If you have high blood pressure, or hypertension, you are not alone. According to the Centers for Disease Control and Prevention, this condition affects 1 of 3 adults in the U.S., and over time can lead to health problems such as heart and blood vessel disease, stroke, vision loss and kidney disease. Even in the short-term, severely high blood pressure increases the risk of stroke and organ damage. Blood pressure is recorded as 2 readings, such as 120/80, and it's common for both numbers -- the systolic and diastolic -- to be elevated in people with hypertension. While the top number is often viewed as a greater threat to health, elevations in the bottom , or diastolic number, also pose health risks.
About Blood Pressure
A blood pressure reading measures how much pressure is exerted against the artery walls as the heart pumps blood through the body. The top blood pressure reading is the systolic pressure, which represents how much force the heart exerts when it contracts. The second number is the diastolic pressure, which represents the level or pressure when the heart relaxes. The American Heart Association identifies readings below 120/80 as normal. Systolic readings over 140 or diastolic readings over 90 are classified as hypertension.
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Diastolic Hypertension Health Risks
Historically, more attention has been placed on the health risks of elevated systolic blood pressure readings. But high diastolic readings, whether in isolation or along with high systolic readings, are also unhealthy for the body. A study of over 1900 adults, published in the March 2014 issue of "Journal of Hypertension," linked elevated diastolic and systolic readings to an increased risk of a cardiovascular event -- such as chest pain or heart attack. A review of the medical records of 1.25 million people, reported in the May 2014 issue of "The Lancet," provided additional clarification on the health effects of elevated systolic and diastolic readings. Study authors concluded that elevated systolic blood pressure posed a higher risk of heart disease-related chest pain as well as stroke caused by brain bleeds, while high diastolic blood pressure was linked to a greater risk of abdominal aortic aneurysm -- an enlargement of the body's main artery which can leak or burst and cause life-threatening complications. The health risks seem to extend beyond heart health, as a study published in the August 2009 issue of "Neurology" linked a 10 point increase in diastolic blood pressure to a 7 percent reduction in cognitive decline.
Risks in Younger Adults
Elevated diastolic blood pressure, without abnormal systolic pressure, is called diastolic hypertension and is more common in adults under the age of 45. In these younger adults, diastolic hypertension poses a greater risk of death from heart disease compared to high systolic blood pressure, according to a February 2011 report published in "British Medical Journal." In addition, people with high diastolic blood pressure are more likely to develop elevations in systolic pressure as they age, which increases future heart disease and stroke risk. This underscores the importance of blood pressure management and medical follow-up in anyone with elevated diastolic readings.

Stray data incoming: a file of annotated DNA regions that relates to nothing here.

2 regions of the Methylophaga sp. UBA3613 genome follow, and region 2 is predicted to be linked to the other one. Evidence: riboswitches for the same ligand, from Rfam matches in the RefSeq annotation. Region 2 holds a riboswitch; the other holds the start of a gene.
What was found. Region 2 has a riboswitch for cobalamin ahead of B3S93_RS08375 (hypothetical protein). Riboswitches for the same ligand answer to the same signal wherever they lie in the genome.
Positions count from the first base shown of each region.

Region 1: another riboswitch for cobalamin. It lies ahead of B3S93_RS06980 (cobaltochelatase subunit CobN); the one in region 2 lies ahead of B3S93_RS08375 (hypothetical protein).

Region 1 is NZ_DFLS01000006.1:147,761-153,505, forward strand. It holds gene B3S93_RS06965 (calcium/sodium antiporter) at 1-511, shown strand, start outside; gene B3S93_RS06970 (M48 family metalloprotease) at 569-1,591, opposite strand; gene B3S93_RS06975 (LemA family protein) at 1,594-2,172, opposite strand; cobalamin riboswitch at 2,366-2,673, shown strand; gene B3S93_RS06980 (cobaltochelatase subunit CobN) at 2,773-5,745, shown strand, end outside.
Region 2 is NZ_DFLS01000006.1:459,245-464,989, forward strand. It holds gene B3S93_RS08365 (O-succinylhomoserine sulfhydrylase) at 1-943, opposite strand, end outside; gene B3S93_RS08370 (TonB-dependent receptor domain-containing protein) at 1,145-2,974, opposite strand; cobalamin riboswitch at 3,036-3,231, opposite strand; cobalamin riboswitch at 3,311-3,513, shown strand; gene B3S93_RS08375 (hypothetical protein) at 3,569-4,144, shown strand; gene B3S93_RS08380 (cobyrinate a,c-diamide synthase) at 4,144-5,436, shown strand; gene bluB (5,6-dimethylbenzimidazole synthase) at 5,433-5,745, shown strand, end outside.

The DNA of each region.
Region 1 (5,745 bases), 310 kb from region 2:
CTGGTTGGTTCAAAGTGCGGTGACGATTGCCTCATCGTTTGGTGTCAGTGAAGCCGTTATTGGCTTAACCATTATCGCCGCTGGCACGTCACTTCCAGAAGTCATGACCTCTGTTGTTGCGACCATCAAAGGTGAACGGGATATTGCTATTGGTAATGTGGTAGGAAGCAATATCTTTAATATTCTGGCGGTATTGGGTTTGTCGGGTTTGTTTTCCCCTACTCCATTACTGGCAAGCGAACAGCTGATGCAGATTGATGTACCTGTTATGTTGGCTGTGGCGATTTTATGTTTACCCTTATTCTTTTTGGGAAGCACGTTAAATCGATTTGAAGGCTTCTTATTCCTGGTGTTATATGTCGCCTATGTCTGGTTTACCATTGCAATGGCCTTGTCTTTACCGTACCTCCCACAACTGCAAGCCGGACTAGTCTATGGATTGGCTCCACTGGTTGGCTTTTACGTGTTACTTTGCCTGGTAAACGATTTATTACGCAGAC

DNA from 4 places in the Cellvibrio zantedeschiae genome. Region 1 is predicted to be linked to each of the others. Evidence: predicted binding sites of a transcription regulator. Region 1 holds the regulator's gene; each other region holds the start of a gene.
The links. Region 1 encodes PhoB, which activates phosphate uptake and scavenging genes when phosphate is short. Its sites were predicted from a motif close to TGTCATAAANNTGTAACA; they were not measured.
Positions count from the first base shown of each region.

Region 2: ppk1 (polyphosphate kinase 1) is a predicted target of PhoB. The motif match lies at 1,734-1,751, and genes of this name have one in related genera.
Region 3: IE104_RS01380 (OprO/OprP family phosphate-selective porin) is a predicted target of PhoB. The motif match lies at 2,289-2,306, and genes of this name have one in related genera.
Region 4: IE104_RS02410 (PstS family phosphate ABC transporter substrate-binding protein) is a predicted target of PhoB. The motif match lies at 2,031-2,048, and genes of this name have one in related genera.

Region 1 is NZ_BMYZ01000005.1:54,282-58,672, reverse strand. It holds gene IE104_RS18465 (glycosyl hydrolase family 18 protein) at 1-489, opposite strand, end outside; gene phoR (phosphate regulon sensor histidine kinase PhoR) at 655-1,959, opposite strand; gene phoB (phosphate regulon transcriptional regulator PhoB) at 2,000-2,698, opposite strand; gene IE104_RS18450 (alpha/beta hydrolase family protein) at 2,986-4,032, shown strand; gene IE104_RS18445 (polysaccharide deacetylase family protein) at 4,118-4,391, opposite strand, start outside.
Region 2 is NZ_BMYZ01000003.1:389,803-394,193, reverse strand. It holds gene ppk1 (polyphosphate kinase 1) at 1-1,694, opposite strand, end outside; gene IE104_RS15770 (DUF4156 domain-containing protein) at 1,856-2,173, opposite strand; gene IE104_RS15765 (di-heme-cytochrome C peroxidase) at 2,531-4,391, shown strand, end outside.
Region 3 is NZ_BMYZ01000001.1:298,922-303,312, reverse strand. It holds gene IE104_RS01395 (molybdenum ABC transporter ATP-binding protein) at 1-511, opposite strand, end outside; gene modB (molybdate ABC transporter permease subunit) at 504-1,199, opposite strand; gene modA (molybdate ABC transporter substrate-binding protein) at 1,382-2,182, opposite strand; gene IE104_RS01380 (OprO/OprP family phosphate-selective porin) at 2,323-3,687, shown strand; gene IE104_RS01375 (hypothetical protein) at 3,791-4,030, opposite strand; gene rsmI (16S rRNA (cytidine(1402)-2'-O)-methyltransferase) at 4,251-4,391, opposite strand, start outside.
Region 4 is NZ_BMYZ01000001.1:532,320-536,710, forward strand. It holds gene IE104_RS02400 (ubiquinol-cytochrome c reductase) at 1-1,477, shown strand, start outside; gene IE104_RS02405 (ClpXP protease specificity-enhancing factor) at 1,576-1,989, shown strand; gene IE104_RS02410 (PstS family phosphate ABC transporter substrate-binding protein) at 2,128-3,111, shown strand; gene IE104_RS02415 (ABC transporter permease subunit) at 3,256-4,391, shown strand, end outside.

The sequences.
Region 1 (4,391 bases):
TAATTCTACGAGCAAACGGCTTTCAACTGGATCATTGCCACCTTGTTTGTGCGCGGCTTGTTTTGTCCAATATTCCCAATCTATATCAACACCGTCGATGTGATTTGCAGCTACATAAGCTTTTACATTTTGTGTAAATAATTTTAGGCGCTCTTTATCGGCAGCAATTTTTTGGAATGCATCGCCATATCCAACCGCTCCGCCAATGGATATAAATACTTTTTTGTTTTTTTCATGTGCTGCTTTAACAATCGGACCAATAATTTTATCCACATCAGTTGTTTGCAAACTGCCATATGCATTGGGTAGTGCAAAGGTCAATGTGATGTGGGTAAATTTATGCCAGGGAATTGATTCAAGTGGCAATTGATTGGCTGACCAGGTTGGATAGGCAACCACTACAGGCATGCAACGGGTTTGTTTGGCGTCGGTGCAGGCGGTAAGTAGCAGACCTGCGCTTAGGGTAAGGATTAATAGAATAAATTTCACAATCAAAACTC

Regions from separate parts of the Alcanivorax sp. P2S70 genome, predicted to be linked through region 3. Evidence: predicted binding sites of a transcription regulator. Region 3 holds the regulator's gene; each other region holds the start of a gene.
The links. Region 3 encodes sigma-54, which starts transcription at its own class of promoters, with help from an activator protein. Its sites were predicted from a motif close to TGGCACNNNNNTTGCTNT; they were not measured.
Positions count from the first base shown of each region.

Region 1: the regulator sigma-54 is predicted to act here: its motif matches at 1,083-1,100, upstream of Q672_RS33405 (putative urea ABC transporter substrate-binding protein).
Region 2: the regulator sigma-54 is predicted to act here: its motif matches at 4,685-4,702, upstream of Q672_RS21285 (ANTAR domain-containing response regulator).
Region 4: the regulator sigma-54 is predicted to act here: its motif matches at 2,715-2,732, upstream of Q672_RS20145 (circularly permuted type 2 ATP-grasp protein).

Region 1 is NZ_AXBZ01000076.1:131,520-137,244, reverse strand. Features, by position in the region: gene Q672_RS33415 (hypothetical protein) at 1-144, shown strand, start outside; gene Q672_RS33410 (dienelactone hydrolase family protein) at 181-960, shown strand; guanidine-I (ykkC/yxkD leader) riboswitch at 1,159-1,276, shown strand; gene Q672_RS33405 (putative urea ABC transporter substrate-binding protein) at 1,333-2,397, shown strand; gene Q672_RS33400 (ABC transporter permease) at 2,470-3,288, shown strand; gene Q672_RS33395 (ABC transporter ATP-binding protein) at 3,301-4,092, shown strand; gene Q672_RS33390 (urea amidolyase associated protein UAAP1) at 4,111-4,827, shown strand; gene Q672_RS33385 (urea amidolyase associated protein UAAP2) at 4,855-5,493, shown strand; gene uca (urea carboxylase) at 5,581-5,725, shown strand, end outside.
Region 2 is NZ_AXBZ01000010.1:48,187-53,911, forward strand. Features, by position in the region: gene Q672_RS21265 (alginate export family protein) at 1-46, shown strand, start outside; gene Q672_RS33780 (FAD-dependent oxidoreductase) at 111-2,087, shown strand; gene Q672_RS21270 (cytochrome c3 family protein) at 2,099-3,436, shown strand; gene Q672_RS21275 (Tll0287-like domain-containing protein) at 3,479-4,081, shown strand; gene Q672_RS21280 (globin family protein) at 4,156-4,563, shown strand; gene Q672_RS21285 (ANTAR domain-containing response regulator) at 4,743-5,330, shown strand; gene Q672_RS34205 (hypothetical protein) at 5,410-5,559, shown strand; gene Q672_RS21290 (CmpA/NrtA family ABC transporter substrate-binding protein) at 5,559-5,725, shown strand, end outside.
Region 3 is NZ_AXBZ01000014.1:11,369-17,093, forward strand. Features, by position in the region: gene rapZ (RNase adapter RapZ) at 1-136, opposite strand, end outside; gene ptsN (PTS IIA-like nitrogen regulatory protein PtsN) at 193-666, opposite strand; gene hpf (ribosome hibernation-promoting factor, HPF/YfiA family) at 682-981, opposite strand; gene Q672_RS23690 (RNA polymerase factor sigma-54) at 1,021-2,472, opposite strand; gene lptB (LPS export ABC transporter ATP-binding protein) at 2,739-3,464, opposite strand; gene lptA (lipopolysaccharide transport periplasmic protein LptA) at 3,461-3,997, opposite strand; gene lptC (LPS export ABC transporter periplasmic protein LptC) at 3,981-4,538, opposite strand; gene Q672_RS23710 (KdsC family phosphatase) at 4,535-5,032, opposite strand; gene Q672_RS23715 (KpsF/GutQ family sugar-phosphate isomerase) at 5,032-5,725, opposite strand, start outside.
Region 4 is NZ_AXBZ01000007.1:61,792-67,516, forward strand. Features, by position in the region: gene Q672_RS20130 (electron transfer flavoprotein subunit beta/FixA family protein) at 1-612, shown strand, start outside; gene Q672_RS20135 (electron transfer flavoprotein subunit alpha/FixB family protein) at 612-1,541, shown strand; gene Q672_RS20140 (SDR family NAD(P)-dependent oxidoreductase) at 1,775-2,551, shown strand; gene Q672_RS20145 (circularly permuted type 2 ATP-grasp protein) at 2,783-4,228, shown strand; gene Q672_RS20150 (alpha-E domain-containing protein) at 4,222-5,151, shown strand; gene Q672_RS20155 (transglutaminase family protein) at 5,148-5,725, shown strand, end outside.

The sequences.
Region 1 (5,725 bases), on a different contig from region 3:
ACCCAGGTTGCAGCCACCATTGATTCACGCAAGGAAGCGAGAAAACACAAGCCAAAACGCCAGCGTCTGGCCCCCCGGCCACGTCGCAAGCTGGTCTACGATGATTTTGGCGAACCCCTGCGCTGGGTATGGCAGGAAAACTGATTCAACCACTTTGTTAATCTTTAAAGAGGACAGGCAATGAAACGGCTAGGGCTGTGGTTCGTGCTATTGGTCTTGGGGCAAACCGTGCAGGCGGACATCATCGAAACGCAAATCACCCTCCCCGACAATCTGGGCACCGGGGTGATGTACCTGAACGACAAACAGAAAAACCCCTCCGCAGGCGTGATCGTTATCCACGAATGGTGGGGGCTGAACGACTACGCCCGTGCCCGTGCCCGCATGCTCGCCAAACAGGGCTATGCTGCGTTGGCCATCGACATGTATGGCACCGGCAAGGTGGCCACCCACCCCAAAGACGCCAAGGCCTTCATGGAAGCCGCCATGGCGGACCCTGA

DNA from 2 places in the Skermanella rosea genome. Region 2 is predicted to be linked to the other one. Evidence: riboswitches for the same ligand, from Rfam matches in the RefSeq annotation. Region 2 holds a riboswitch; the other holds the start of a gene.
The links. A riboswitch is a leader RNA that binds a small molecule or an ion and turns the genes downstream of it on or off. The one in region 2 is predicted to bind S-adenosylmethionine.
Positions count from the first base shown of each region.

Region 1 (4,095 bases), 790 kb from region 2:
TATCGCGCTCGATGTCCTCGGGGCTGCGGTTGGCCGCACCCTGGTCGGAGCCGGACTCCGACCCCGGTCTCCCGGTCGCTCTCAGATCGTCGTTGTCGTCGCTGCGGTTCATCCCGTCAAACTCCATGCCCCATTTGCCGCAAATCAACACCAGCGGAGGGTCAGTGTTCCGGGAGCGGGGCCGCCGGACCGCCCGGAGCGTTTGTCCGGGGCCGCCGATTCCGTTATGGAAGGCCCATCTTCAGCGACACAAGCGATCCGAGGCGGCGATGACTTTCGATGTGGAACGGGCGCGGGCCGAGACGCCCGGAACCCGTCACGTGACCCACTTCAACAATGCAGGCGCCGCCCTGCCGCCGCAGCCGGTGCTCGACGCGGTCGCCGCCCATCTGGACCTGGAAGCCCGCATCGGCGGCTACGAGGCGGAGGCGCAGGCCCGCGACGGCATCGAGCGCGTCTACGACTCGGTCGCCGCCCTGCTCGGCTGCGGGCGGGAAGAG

If your systolic or diastolic blood pressure readings are above normal range, work with your doctor on a treatment plan which may include medications and lifestyle changes such as healthy diet, weight loss and exercise. High blood pressure is often called the silent killer because it generally causes no symptoms, but can lead to serious health consequence or death . It's important to have your blood pressure checked regularly or purchase a monitor so you can track your readings at home, and to diligently follow your treatment plan. While normal blood pressure readings are below 120/80, your doctor can provide you with individualized blood pressure targets. Seek immediate medical attention if you develop chest pain, shortness of breath, or have a sudden onset of weakness, vision changes, difficulty speaking or back pain. Systolic blood pressure readings above 180, or diastolic readings above 120 -- or above 110 with symptoms -- are considered a medical emergency and require immediate treatment.
Reviewed by Kay Peck MPH RD
- JAMA: 2014 Evidence-Based Guideline for the Management of High Blood Pressure in Adults Report From the Panel Members Appointed to the Eighth Joint National Committee (JNC 8)
- American Heart Association: Understanding Blood Pressure Readings
- The Lancet: Blood Pressure and Incidence of Twelve Cardiovascular Diseases: Lifetime Risks, Healthy Life-Years Lost, and Age-Specific Associations in 1·25 Million People
- Centers for Disease Control and Prevention: High Blood Pressure Facts
- Neurology: Association of Higher Diastolic Blood Pressure Levels With Cognitive Impairment
- Journal of Hypertension: Overall Cardiovascular Prognosis of Isolated Systolic Hypertension, Isolated Diastolic Hypertension and Pulse Pressure Defined With Home Measurements: The Finn-Home Study.
- American Heart Association: Hypertensive Crisis: When You Should Call 9-1-1 for High Blood Pressure
- British Medical Journal: Association of Blood Pressure in Late Adolescence With Subsequent Mortality: Cohort Study of Swedish Male Conscripts
- Journal of the American Society of Hypertension: The Importance of Diastolic Blood Pressure in Predicting Cardiovascular Risk.
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Is this an emergency? If you are experiencing serious medical symptoms, please see the National Library of Medicine’s list of signs you need emergency medical attention or call 911.